A letter from Alan Hilliard to Tony Flannery
I listened to your talk at yesterday’s meeting about your present predicament. You described how you have been stood down from ministry following an investigation by the Vatican’s Congregation for the Doctrine of the Faith (CDF). To be honest I don’t know the basis of, or the reason for the investigation. Neither do I know who instigated it or how it can be resolved. You further described how this has left you in a space in which you never imagined you’d find yourself in.This space, in this 66th year of your life, leaves you pondering how you will live the remainder of your life without the faculties to minister as a priest.
There are some who might say you broke the rules so you have to take the consequences. There are others that may even delight in the fact that the Church has called an errant priest to task for his so-called disloyalty. There are many however, who are saddened and shocked that not only has it come to this but they are distraught at the process which brought you to this point. To be honest I wasn’t surprised by much of what you had to say until… Maybe it’d be better if I come back to the ‘until’ later.
Your predicament is not startling in our present age. Many feel the fallout from the sad yet predictable way in which large institutions grind people down. Today many people are receiving unwelcome phone calls from banks; some even receive a number calls in the one day from officials trying to squeeze money out of them; money that they don’t have; money that the bank irresponsibly gave them in the first place. Others find themselves redundant after a lifetime of service to an industry, corporation or business with little hope of future work. Others just simply feel left out; they feel they can never achieve their potential. They see themselves as ones who are left on the platform watching the train leave the station knowing or at least feeling they can never get a ticket because of their age, a disability, a lack of educational opportunity or just sheer bad luck.
Tony, there are many like you who feel that they have been dropped. They once thought they were held in the highest esteem and were of value to those they served. Now they see that it was merely an illusion on their part. You describe how the organisations shut down and shut you out. Many of those in the situations described in the last paragraph feel the same. A few years ago banks were their best friends now that are torturous enemies.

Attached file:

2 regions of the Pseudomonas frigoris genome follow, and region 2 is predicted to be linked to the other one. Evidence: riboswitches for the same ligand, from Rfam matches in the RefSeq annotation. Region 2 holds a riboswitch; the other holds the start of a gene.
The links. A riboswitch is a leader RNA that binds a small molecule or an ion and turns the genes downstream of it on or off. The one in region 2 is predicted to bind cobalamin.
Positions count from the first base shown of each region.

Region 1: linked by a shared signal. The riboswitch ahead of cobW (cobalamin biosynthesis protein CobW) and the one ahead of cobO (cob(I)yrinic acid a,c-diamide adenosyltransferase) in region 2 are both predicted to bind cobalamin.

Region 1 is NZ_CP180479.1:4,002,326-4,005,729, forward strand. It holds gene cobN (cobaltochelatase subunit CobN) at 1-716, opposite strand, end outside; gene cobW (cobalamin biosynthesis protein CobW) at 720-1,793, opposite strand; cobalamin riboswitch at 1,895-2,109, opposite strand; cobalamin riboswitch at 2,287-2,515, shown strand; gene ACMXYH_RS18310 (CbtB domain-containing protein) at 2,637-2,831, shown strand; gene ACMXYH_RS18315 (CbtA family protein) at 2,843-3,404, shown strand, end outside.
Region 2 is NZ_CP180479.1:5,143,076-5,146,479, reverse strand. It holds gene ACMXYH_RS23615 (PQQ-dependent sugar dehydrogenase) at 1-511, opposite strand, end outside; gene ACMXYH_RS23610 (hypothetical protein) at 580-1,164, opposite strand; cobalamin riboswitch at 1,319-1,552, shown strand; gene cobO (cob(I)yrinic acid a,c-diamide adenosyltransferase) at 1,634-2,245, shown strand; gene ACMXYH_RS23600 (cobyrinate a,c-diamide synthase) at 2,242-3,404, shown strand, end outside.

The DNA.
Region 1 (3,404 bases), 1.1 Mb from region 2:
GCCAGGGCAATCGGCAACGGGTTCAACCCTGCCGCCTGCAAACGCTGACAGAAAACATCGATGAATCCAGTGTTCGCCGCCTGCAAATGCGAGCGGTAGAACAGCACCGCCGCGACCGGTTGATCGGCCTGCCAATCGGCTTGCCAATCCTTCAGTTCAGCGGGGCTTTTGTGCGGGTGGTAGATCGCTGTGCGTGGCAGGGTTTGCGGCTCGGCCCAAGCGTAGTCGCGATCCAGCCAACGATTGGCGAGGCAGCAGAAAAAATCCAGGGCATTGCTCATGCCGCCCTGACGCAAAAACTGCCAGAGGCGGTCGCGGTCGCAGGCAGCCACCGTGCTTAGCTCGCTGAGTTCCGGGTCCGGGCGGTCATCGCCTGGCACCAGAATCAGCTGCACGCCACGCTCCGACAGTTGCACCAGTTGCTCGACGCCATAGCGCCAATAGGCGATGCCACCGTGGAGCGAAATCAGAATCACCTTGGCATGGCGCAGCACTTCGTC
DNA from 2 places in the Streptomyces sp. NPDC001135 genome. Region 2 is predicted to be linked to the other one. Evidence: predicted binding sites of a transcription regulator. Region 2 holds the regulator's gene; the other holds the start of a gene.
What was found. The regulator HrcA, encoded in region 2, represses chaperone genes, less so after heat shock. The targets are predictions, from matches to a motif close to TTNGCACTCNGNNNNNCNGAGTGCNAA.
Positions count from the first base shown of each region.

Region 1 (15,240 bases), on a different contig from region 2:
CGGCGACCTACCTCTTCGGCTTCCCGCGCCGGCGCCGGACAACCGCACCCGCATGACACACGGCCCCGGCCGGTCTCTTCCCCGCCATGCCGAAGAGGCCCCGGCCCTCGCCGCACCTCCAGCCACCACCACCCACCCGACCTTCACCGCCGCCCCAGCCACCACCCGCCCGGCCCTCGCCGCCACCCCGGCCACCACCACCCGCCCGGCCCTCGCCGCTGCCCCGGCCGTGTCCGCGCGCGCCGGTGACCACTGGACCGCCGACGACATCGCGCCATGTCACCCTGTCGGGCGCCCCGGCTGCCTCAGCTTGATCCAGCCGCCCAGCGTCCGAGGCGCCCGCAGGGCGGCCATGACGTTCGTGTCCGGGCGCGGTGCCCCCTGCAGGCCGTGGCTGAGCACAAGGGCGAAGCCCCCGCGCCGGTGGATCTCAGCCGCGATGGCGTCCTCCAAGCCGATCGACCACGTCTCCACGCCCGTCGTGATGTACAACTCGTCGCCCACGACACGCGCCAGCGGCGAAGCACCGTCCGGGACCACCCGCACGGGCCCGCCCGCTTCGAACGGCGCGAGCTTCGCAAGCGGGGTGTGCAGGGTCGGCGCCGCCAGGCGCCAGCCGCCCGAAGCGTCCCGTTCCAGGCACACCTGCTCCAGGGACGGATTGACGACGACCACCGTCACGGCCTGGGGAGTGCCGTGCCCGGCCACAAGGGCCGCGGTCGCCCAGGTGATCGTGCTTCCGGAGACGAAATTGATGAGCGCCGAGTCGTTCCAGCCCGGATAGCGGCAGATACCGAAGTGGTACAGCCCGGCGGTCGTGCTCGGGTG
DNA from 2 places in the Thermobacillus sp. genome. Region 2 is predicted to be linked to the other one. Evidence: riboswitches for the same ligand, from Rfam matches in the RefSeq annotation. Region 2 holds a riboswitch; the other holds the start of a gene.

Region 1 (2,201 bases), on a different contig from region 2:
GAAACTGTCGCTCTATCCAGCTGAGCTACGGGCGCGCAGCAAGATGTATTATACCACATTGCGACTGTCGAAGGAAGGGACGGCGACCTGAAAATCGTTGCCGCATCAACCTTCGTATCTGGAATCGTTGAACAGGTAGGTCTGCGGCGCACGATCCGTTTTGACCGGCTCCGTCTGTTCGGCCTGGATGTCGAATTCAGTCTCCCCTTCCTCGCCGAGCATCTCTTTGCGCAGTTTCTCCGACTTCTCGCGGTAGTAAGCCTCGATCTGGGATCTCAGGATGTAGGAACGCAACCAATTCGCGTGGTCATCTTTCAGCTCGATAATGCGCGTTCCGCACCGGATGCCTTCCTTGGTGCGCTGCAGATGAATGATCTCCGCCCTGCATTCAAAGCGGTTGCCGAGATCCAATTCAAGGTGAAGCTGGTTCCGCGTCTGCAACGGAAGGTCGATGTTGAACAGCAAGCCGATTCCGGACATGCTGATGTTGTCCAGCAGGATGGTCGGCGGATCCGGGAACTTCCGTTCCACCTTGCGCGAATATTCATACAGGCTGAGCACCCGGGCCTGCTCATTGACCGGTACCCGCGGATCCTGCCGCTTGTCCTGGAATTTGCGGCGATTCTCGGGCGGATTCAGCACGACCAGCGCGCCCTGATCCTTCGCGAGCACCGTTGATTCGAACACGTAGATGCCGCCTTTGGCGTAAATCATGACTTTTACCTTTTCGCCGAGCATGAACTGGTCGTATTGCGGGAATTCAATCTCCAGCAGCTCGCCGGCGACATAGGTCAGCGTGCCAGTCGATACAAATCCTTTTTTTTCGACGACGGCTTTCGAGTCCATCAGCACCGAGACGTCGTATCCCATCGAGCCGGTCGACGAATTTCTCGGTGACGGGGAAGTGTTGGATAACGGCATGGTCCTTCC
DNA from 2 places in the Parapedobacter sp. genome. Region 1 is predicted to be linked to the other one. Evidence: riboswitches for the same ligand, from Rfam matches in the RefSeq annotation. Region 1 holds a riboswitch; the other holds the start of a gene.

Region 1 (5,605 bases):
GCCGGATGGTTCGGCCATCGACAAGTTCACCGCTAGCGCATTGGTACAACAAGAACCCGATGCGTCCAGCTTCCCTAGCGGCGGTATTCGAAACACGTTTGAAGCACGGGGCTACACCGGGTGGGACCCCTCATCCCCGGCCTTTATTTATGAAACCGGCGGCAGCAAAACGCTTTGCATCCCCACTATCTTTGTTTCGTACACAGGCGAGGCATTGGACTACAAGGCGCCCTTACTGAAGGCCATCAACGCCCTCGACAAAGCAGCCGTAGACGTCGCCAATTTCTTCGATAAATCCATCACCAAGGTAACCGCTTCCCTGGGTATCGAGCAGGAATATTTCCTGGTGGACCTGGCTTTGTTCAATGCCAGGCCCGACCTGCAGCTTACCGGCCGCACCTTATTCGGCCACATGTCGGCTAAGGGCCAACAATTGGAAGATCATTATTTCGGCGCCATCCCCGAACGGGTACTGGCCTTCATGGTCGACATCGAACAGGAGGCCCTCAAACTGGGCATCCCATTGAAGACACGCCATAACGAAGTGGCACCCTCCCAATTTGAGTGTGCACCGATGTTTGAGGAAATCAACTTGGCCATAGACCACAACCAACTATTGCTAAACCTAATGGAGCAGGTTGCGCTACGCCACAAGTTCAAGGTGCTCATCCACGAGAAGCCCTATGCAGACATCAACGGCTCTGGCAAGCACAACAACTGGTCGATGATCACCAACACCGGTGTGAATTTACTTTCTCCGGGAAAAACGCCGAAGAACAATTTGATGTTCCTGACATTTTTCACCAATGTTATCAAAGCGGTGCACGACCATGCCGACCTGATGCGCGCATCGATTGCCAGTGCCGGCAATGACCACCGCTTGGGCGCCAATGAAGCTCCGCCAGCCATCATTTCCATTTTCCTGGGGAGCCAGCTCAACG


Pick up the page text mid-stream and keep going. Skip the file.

Organisations are not humble; they cannot kneel before you and say sorry; only people can. They cannot, no, they will not give you a status that makes them look foolish or weak. Banks won’t forgive debt, societies are effectively letting people know they are on their own; they are slowly and assiduously dismantling welfare systems while ignoring their responsibility to provide opportunity and support to their citizens and those they conveniently describe as non-citizens. More and more people are literally ‘on their own’ and are familiar with feelings of insecurity and despair. This is felt more astutely today because this generation was convinced at one point in time that they were important to whatever organisation or corporation they committed to.
Fortunately for you and unlike most of the population, there is a platform for you to share your angst. You have brothers and sisters in the familial and ecclesial sense who are not only willing but who are anxious to hear your story. There are many people whose story burns a deep hole into their being. As it bores deeper into their fragile being they discover that it only serves to release a dark, black liquid that invades every fibre of their being, blocking out whatever light of hope shines towards them. You are lightened and enlightened by people’s attention to your plight
Back now to the ‘until’. It wasn’t until you described the experience of being an outsider that something began to make sense. When you listened to your brothers in community share stories of their daily activities in ministry…this made you feel as outsider. You once shared these activities and you know you may never share in them again.
No matter where I go, I know I’m not there.
I look at those who know they belong.
I live in a place called nowhere.
from Outsider, Brendan Kennelly, Reservoir Voices, 2009
It wasn’t until that moment, that moment when you mentioned ‘outsider’ when I saw ministry take hold of your being in a new and inspiring manner. This same moment shook my complacency towards your plight and your future. Your status as an outsider resonated with so many other voices that I have I have heard over the last few months and years. Maybe it is because I have worked with migrants that I understand both the power and powerlessness of the outsider.
Tony, your ministry has never been as powerful as it is now. You represent the many Catholics who still attend but live as outsiders, constantly looking in at a Church of ever widening gaps. Among those who feel this way are the men and women who are actively involved in the life of the Church. But if we are to be honest, it must be said that many priests, religious and yes even bishops feel this way. Maybe you can take heart from the words of Archbishop John Shelby Spong. Writing about the exile of God’s people in Babylon he observed, ‘in exile your God either grows or dies’. I have no doubt that your God will flourish.
Let your ministry begin afresh at this gentle age of 66. Never before was there such a mandate given to you to minister. Are not the scriptures anything more than the defrocking of those who thought they were the insiders? Is not the narrative of the Gospel nothing more than restoring those there were cast aside and branded as outsiders to their rightful place as children of God and heirs of the Kingdom?
Le grá Dé,